# LINEAR RELATIONS – with Python

The Python code shown below plots 2 linear relations, y1 & y2.

The code is available at: https://colab.research.google.com/drive/1CPXgmUuG2sz4GOkUXc8izM2hm73dqjBr?usp=sharing.

Execute, edit and re-execute, and study the code and its output to understand how it works.

Alter the code to plot a 3rd relation which is:

1. The sum of y1 and y2
2. The difference of y1 and y2
3. The product of y1 and y2
4. The quotient of y1 and y2

For each of the above:

1. Alter parameters and execute the code to understand the characteristics and meaning of y3
2. Add organized notes in the text cell above the code to illustrate, through examples, the characteristics and meaning of y3

2. SCAFFOLDING

This ideas below may be used, as needed, to support students in understanding and completing the above task.

## 1. CONTEXT

#### A. CURRICULUM CONNECTIONS

Coding topics (Python): lists (arrays), plotting libraries

Math topics: properties of linear relations, plotting linear relations, “operations” with linear relations, non-linear relations

## 2.  LINEAR RELATIONS

#### A.  Slope

The slope of a linear relation is represented by m in y = mx + b.

• Slope is the rate at which the y-values change The greater the value of m, the faster the the graph rises.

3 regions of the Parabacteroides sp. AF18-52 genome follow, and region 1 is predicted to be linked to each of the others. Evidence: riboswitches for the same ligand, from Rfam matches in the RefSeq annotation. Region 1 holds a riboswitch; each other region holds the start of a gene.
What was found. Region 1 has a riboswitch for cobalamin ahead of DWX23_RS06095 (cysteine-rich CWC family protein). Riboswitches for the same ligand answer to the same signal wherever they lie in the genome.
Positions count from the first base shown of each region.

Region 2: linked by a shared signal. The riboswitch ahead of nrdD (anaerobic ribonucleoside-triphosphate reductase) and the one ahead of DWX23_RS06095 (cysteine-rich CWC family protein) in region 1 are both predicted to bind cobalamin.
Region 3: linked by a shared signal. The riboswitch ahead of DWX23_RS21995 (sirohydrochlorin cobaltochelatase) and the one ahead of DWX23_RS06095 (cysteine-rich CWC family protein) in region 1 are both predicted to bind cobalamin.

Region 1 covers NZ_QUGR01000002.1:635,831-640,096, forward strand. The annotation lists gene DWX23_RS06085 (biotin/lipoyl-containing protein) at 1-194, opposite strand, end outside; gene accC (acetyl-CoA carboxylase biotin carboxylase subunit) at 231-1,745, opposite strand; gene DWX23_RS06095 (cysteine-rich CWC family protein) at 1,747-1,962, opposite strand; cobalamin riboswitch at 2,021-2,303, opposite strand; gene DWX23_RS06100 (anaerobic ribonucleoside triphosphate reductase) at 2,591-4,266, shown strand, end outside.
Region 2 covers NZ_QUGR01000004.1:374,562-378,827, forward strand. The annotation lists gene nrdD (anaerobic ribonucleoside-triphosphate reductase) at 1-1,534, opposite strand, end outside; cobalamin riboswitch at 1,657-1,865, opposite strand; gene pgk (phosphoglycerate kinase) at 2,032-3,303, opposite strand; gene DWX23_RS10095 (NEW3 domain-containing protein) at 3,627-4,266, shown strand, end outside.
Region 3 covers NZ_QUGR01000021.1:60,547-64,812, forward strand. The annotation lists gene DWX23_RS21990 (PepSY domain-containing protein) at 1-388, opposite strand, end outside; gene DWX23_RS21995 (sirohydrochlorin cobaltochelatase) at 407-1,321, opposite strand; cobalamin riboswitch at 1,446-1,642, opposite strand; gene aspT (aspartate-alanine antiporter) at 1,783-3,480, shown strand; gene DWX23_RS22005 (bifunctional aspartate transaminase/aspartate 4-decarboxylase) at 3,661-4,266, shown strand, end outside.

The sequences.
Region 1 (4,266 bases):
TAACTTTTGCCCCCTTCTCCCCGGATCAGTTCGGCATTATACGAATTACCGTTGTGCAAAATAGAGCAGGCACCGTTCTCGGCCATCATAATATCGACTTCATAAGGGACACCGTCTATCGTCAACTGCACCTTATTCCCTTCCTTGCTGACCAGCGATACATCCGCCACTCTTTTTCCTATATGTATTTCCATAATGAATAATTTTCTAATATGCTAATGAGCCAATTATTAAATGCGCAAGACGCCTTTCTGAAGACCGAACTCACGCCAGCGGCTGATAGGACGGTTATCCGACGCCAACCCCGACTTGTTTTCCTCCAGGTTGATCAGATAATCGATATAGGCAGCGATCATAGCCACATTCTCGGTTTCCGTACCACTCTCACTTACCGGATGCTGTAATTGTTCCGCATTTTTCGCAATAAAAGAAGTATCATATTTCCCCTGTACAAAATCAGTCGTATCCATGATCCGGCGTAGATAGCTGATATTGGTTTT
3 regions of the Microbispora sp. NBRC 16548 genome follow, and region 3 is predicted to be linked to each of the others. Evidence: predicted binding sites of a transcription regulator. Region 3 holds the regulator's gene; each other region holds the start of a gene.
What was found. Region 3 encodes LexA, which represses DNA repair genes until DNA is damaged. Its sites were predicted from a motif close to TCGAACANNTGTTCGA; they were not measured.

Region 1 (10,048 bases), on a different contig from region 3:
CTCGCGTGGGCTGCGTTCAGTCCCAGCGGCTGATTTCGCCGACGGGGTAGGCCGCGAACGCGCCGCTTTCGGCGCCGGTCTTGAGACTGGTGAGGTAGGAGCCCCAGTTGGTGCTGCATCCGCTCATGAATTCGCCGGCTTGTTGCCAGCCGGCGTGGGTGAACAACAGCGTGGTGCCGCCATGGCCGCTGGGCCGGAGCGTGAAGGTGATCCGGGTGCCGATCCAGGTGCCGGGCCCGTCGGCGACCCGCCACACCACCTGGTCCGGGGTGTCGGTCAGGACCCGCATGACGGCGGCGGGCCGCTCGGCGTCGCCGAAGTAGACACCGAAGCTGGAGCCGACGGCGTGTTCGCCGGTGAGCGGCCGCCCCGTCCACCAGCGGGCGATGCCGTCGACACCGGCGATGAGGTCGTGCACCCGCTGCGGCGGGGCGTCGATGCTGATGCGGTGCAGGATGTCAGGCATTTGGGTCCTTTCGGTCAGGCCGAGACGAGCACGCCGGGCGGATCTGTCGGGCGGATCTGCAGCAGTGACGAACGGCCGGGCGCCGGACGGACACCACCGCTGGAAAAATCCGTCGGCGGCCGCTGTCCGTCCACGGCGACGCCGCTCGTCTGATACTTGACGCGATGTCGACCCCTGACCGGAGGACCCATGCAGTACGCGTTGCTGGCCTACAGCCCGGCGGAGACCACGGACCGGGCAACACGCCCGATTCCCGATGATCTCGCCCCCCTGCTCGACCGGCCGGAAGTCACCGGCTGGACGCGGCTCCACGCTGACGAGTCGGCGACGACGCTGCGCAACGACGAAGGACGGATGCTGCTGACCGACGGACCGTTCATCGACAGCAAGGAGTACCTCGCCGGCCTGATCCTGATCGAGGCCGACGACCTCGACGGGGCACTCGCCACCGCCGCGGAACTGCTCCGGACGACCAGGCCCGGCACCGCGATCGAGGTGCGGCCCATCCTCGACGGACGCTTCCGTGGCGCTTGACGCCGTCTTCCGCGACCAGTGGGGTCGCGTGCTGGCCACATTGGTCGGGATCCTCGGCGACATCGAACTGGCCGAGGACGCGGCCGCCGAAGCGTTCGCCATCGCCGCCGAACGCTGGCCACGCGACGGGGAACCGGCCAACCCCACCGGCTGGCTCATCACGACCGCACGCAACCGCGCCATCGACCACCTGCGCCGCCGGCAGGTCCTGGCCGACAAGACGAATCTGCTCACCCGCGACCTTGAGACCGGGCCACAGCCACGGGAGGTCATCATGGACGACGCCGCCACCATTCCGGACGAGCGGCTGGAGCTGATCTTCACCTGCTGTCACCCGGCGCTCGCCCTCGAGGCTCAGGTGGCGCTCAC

• In the image on the right, the blue graph has a greater slope or rate of change than the green one.
• A useful analogy is to think of x as time, y as distance, and m as speed. The greater the speed, the more distance that is travelled over time.

#### B.  y-intercept

The y-intercept in a linear relation is  represented by b in y = mx + b.

• The y-intercept is where the graph crosses the y-axis.
• The y-intercept is sometimes also  referred to as the initial value. Initially, when x = 0, y = mx + b = m(0) + b = b

#### C.  x-intercept

The x-intercept in a linear relation is the point where the graph crosses the x-axis, or when y = 0.

• To find the x-intercept, we set y =0 and solve 0 = mx + b.
• So, for y = 2x – 8, we have: 0 = 2x -8, or x = 4.2.

## 3. “OPERATIONS” WITH LINEAR RELATIONS

When we add (or subtract) linear relations then, for every x-value, we add (or subtract) their y-values.

• Notice how this works in the table.
• Is y3 a linear relation?
• How do you know?

#### B.  Multiplication

When we multiply linear relations then, for every x-value, we multiply their y-values.

• Notice how this works in the table.
• Is y3 a linear relation?
• How do you know?

#### C.  Division

When we multiply linear relations then, for every x-value, we divide their y-values.

• Notice how this works in the table.
• Is y3 a linear relation?
• How do you know?